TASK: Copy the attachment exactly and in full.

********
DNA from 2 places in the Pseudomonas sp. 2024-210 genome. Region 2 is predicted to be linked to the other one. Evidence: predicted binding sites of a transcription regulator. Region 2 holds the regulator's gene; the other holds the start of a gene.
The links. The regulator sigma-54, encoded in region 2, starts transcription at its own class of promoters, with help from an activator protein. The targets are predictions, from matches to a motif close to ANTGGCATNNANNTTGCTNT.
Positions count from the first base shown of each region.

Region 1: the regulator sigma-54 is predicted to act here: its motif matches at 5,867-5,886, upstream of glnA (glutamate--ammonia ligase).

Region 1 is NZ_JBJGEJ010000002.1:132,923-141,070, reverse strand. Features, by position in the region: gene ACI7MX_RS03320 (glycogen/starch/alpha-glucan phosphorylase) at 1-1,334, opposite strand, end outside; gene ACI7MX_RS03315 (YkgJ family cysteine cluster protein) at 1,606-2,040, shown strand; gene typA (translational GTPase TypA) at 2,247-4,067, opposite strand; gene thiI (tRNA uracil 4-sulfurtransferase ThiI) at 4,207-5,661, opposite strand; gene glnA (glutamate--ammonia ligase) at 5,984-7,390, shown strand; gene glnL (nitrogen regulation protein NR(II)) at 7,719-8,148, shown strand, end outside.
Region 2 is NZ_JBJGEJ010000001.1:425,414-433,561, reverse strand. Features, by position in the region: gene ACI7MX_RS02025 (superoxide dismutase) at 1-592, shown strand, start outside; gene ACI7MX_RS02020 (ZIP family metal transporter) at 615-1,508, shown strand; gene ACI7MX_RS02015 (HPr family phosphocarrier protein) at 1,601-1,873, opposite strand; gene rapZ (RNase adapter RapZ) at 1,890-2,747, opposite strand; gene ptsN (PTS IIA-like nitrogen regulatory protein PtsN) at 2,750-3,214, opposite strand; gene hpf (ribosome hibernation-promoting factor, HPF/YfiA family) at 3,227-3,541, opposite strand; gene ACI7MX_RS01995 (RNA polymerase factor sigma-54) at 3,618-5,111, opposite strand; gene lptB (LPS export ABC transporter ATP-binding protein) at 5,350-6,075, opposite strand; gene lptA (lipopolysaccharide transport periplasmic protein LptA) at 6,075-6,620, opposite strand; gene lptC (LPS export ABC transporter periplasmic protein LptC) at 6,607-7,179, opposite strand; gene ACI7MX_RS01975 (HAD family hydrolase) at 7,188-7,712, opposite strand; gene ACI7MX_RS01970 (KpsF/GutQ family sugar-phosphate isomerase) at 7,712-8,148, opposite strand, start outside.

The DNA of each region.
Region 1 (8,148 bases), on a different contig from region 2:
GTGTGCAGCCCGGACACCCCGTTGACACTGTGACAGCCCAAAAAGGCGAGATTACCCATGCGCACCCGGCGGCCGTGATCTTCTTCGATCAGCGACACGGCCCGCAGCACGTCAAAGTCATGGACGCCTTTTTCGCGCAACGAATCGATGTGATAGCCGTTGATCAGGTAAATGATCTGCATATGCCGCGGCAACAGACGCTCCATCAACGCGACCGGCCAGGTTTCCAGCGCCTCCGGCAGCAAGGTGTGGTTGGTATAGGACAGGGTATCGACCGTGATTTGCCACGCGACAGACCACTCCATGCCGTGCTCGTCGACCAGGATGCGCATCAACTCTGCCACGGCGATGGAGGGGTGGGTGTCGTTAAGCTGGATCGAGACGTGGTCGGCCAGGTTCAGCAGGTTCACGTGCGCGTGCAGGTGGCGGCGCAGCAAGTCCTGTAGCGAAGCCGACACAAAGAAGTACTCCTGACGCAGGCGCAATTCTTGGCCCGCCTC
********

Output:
DNA from 2 places in the Pseudomonas sp. 2024-210 genome. Region 2 is predicted to be linked to the other one. Evidence: predicted binding sites of a transcription regulator. Region 2 holds the regulator's gene; the other holds the start of a gene.
The links. The regulator sigma-54, encoded in region 2, starts transcription at its own class of promoters, with help from an activator protein. The targets are predictions, from matches to a motif close to ANTGGCATNNANNTTGCTNT.
Positions count from the first base shown of each region.

Region 1: the regulator sigma-54 is predicted to act here: its motif matches at 5,867-5,886, upstream of glnA (glutamate--ammonia ligase).

Region 1 is NZ_JBJGEJ010000002.1:132,923-141,070, reverse strand. Features, by position in the region: gene ACI7MX_RS03320 (glycogen/starch/alpha-glucan phosphorylase) at 1-1,334, opposite strand, end outside; gene ACI7MX_RS03315 (YkgJ family cysteine cluster protein) at 1,606-2,040, shown strand; gene typA (translational GTPase TypA) at 2,247-4,067, opposite strand; gene thiI (tRNA uracil 4-sulfurtransferase ThiI) at 4,207-5,661, opposite strand; gene glnA (glutamate--ammonia ligase) at 5,984-7,390, shown strand; gene glnL (nitrogen regulation protein NR(II)) at 7,719-8,148, shown strand, end outside.
Region 2 is NZ_JBJGEJ010000001.1:425,414-433,561, reverse strand. Features, by position in the region: gene ACI7MX_RS02025 (superoxide dismutase) at 1-592, shown strand, start outside; gene ACI7MX_RS02020 (ZIP family metal transporter) at 615-1,508, shown strand; gene ACI7MX_RS02015 (HPr family phosphocarrier protein) at 1,601-1,873, opposite strand; gene rapZ (RNase adapter RapZ) at 1,890-2,747, opposite strand; gene ptsN (PTS IIA-like nitrogen regulatory protein PtsN) at 2,750-3,214, opposite strand; gene hpf (ribosome hibernation-promoting factor, HPF/YfiA family) at 3,227-3,541, opposite strand; gene ACI7MX_RS01995 (RNA polymerase factor sigma-54) at 3,618-5,111, opposite strand; gene lptB (LPS export ABC transporter ATP-binding protein) at 5,350-6,075, opposite strand; gene lptA (lipopolysaccharide transport periplasmic protein LptA) at 6,075-6,620, opposite strand; gene lptC (LPS export ABC transporter periplasmic protein LptC) at 6,607-7,179, opposite strand; gene ACI7MX_RS01975 (HAD family hydrolase) at 7,188-7,712, opposite strand; gene ACI7MX_RS01970 (KpsF/GutQ family sugar-phosphate isomerase) at 7,712-8,148, opposite strand, start outside.

The DNA of each region.
Region 1 (8,148 bases), on a different contig from region 2:
GTGTGCAGCCCGGACACCCCGTTGACACTGTGACAGCCCAAAAAGGCGAGATTACCCATGCGCACCCGGCGGCCGTGATCTTCTTCGATCAGCGACACGGCCCGCAGCACGTCAAAGTCATGGACGCCTTTTTCGCGCAACGAATCGATGTGATAGCCGTTGATCAGGTAAATGATCTGCATATGCCGCGGCAACAGACGCTCCATCAACGCGACCGGCCAGGTTTCCAGCGCCTCCGGCAGCAAGGTGTGGTTGGTATAGGACAGGGTATCGACCGTGATTTGCCACGCGACAGACCACTCCATGCCGTGCTCGTCGACCAGGATGCGCATCAACTCTGCCACGGCGATGGAGGGGTGGGTGTCGTTAAGCTGGATCGAGACGTGGTCGGCCAGGTTCAGCAGGTTCACGTGCGCGTGCAGGTGGCGGCGCAGCAAGTCCTGTAGCGAAGCCGACACAAAGAAGTACTCCTGACGCAGGCGCAATTCTTGGCCCGCCTC